####

For more information, please click here

Contacts:
Tracey Peake
North Carolina State University

Office: 919-515-6142

Copyright © North Carolina State University

If you have a comment, please Contact us.

Issuers of news releases, not 7th Wave, Inc. or Nanotechnology Now, are solely responsible for the accuracy of the content.

Bookmark:
Delicious Digg Newsvine Google Yahoo Reddit Magnoliacom Furl Facebook

Related Links

ARTICLE TITLE

Related News Press

News and information

Scientists develop promising vaccine method against recurrent UTI November 19th, 2021

How ultracold, superdense atoms become invisible: A new study confirms that as atoms are chilled and squeezed to extremes, their ability to scatter light is suppressed November 19th, 2021

New microscopy method offers 3D tracking of 100 single molecules at once November 19th, 2021

Two is better than one: Single-atom dimer electrocatalyst for green hydrogen production: Nickel-cobalt metal dimer on nitrogen-doped carbon can catalyze electrolysis under both acidic and basic conditions November 19th, 2021

Visualizing temperature transport: An unexpected technique for nanoscale characterization November 19th, 2021

2 Dimensional Materials

Developing high-performance MXene electrodes for next-generation powerful battery November 19th, 2021

Possible Futures

Developing high-performance MXene electrodes for next-generation powerful battery November 19th, 2021

Cancer cells use ‘tiny tentacles’ to suppress the immune system: With the power of nanotechnology, investigators have discovered that cancer cells strengthen by forming nanotubes that they use to suck mitochondria out of immune cells November 19th, 2021

Efficient photon upconversion at an organic semiconductor interface November 19th, 2021

Quantum brain sensors could be crucial in spotting dementia after University of Sussex scientists find they can track brain waves: Sensors introduce important new method to spot bio-marker for brain diseases • Accurate timings of when brain signals fire demonstrated for first tim November 19th, 2021

Spintronics

Quantifying spin for future spintronics: Spin-momentum locking induced anisotropic magnetoresistance in monolayer WTe2 November 5th, 2021

A new dimension in magnetism and superconductivity launched November 5th, 2021

Ultrafast magnetism: heating magnets, freezing time: This study on Gadolinium is completing a series of experiments on Nickel, Iron-Nickel Alloys: The results are useful for developing ultrafast data storage devices October 15th, 2021

Magnetism drives metals to insulators in new experiment: Study provides new tools to probe novel spintronic devices June 4th, 2021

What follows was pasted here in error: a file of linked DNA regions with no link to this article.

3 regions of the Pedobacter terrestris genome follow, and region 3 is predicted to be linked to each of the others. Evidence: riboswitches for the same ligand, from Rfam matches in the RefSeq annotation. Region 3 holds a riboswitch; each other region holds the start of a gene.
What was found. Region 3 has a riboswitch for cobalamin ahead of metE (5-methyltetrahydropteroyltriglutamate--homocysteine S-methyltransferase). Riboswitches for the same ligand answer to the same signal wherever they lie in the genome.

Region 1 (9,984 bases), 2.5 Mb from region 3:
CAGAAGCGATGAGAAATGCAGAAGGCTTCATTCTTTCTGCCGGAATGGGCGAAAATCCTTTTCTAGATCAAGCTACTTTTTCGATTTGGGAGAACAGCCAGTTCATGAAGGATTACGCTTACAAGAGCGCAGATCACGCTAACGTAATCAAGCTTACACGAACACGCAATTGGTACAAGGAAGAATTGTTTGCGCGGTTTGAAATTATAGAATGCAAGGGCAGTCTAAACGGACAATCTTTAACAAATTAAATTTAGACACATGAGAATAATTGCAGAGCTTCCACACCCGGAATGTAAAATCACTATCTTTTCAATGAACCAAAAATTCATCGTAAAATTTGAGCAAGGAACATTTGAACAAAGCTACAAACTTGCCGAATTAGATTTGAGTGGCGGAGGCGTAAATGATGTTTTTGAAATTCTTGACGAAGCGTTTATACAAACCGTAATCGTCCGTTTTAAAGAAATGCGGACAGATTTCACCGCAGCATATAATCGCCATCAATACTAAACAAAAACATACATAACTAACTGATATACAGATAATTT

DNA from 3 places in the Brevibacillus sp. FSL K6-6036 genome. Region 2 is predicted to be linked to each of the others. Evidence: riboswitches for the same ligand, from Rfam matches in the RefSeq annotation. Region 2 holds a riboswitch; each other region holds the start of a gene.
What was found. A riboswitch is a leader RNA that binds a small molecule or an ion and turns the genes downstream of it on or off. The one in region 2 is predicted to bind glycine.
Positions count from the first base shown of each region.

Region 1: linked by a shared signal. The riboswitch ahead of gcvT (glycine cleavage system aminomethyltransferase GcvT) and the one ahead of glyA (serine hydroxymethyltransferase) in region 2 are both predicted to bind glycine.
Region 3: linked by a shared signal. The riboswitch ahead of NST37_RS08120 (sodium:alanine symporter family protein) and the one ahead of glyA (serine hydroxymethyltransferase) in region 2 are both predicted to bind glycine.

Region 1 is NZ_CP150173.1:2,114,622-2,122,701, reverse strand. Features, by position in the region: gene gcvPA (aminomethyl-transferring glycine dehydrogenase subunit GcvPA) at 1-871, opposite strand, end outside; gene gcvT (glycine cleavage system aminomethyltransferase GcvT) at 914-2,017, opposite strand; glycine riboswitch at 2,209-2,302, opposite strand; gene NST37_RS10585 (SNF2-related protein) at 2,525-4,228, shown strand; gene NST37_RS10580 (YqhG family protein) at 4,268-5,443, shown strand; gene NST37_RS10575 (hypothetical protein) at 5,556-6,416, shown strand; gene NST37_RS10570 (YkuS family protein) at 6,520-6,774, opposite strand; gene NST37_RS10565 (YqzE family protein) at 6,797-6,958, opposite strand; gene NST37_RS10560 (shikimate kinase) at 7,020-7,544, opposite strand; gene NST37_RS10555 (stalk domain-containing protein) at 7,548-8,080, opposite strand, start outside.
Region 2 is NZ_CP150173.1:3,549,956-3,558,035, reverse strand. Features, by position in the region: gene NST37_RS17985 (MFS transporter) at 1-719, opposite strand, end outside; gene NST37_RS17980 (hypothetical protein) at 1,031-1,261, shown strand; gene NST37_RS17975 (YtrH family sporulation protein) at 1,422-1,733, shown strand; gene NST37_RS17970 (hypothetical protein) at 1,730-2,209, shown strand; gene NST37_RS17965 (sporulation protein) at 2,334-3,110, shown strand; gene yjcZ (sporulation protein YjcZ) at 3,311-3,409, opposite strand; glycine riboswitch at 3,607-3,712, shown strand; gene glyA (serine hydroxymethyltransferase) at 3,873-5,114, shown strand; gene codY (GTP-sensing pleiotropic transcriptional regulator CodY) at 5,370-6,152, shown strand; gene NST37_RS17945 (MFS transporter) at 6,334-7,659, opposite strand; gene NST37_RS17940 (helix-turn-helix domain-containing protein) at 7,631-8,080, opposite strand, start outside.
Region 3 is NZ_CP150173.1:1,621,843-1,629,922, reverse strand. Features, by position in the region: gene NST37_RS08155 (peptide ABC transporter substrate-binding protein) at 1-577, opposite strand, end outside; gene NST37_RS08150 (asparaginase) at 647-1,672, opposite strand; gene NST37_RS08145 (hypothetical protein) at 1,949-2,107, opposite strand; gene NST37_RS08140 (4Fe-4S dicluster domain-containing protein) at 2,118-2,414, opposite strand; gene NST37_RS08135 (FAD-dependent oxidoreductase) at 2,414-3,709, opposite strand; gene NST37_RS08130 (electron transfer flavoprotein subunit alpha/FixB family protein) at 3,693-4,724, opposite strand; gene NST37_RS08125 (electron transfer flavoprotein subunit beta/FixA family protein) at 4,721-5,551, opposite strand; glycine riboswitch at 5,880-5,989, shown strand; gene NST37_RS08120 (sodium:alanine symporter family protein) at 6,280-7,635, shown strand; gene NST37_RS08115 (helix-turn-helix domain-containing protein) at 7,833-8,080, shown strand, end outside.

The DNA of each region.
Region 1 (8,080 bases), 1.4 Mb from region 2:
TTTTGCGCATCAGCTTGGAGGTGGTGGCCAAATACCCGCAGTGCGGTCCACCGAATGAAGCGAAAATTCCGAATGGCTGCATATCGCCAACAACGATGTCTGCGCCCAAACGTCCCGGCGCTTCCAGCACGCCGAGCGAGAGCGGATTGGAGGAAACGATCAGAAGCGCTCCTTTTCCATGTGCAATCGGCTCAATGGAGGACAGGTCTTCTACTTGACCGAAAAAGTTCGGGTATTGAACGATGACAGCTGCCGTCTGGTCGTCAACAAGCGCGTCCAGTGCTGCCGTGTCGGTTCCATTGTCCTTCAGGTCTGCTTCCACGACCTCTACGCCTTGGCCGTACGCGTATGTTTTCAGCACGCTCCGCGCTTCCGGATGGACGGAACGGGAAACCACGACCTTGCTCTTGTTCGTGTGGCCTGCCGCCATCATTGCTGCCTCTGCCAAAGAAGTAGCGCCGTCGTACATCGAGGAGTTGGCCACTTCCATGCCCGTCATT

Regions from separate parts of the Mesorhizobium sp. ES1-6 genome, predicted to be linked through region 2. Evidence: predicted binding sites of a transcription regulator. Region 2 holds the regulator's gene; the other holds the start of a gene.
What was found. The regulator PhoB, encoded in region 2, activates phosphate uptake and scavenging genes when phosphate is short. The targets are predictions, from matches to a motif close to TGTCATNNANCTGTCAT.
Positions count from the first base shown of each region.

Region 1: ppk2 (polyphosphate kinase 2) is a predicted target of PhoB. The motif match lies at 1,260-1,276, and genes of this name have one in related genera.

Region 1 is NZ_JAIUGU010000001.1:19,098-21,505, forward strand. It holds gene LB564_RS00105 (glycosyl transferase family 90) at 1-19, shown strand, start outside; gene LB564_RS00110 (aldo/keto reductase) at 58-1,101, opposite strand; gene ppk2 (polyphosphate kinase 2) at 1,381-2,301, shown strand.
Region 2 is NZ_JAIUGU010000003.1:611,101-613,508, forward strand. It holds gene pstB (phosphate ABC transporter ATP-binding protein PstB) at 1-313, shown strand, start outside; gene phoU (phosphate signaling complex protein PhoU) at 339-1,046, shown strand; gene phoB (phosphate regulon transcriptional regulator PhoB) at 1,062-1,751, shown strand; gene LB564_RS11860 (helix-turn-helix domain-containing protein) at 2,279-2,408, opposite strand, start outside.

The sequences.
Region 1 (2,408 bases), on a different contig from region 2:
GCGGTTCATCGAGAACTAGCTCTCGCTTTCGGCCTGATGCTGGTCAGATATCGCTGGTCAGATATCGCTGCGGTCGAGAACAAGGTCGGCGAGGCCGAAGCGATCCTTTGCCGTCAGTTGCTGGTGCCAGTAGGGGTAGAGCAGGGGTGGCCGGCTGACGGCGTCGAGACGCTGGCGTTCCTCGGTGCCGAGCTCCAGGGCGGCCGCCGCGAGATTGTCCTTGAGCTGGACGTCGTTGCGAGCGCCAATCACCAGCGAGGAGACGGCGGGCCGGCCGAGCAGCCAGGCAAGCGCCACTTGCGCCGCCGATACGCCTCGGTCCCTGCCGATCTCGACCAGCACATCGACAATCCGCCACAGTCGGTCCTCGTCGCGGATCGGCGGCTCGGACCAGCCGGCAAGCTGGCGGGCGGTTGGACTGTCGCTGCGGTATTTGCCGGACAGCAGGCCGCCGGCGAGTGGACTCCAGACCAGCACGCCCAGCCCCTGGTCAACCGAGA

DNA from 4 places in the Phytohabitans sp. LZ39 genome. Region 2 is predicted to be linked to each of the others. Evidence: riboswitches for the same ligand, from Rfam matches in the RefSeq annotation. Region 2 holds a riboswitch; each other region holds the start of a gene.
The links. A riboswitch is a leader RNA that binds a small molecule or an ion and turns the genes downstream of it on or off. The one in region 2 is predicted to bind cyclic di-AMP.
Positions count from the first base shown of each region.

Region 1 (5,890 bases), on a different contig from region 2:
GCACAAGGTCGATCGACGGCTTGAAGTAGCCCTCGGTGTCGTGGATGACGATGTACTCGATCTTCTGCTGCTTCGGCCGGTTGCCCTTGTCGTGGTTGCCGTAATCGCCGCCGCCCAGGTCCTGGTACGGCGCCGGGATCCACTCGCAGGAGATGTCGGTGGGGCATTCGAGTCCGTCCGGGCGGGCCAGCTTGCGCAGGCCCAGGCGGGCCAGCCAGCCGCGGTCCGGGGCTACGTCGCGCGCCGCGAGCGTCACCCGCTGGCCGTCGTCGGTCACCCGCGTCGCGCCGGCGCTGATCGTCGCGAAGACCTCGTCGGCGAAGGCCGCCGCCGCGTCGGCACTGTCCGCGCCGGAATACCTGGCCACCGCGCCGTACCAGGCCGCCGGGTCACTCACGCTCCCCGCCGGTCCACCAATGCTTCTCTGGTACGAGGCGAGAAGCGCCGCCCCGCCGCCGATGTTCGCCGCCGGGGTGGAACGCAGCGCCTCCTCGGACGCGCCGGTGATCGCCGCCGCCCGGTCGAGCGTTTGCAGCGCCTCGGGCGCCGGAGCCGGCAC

Quantum Computing

How ultracold, superdense atoms become invisible: A new study confirms that as atoms are chilled and squeezed to extremes, their ability to scatter light is suppressed November 19th, 2021

Quantifying spin for future spintronics: Spin-momentum locking induced anisotropic magnetoresistance in monolayer WTe2 November 5th, 2021

Photon-pair source with pump rejection filter fabricated on single CMOS chip: New integrated source provides critical component for chip-based quantum photonic systems October 15th, 2021

Fujitsu and Osaka University deepen collaborative research and development for fault-tolerant quantum computers October 1st, 2021

Discoveries

Developing high-performance MXene electrodes for next-generation powerful battery November 19th, 2021

Efficient photon upconversion at an organic semiconductor interface November 19th, 2021

Quantum brain sensors could be crucial in spotting dementia after University of Sussex scientists find they can track brain waves: Sensors introduce important new method to spot bio-marker for brain diseases • Accurate timings of when brain signals fire demonstrated for first tim November 19th, 2021

New microscopy method offers 3D tracking of 100 single molecules at once November 19th, 2021

Announcements

Efficient photon upconversion at an organic semiconductor interface November 19th, 2021

Quantum brain sensors could be crucial in spotting dementia after University of Sussex scientists find they can track brain waves: Sensors introduce important new method to spot bio-marker for brain diseases • Accurate timings of when brain signals fire demonstrated for first tim November 19th, 2021

New microscopy method offers 3D tracking of 100 single molecules at once November 19th, 2021

Two is better than one: Single-atom dimer electrocatalyst for green hydrogen production: Nickel-cobalt metal dimer on nitrogen-doped carbon can catalyze electrolysis under both acidic and basic conditions November 19th, 2021

Interviews/Book Reviews/Essays/Reports/Podcasts/Journals/White papers/Posters

Scientists develop promising vaccine method against recurrent UTI November 19th, 2021

How ultracold, superdense atoms become invisible: A new study confirms that as atoms are chilled and squeezed to extremes, their ability to scatter light is suppressed November 19th, 2021

Energizer atoms: JILA researchers find new way to keep atoms excited November 19th, 2021

Developing high-performance MXene electrodes for next-generation powerful battery November 19th, 2021

Quantum nanoscience

Engineering various sources of loss provides new features for perfect light absorption: "Loss is ubiquitous in nature, and by better understanding it, we make it more useful" September 10th, 2021

Tapping into magnets to clamp down on noise in quantum information September 9th, 2021

Researchers use gold film to enhance quantum sensing with qubits in a 2D material September 3rd, 2021

Best of both worlds—Combining classical and quantum systems to meet supercomputing demands: Scientists detect strongly entangled pair of protons on a nanocrystalline silicon surface, potentially enabling new levels of high-speed computing August 13th, 2021

NanoNews-Digest
The latest news from around the world, FREE




  Premium Products
NanoNews-Custom
Only the news you want to read!
 Learn More
NanoStrategies
Full-service, expert consulting
 Learn More











ASP
Nanotechnology Now Featured Books




NNN

The Hunger Project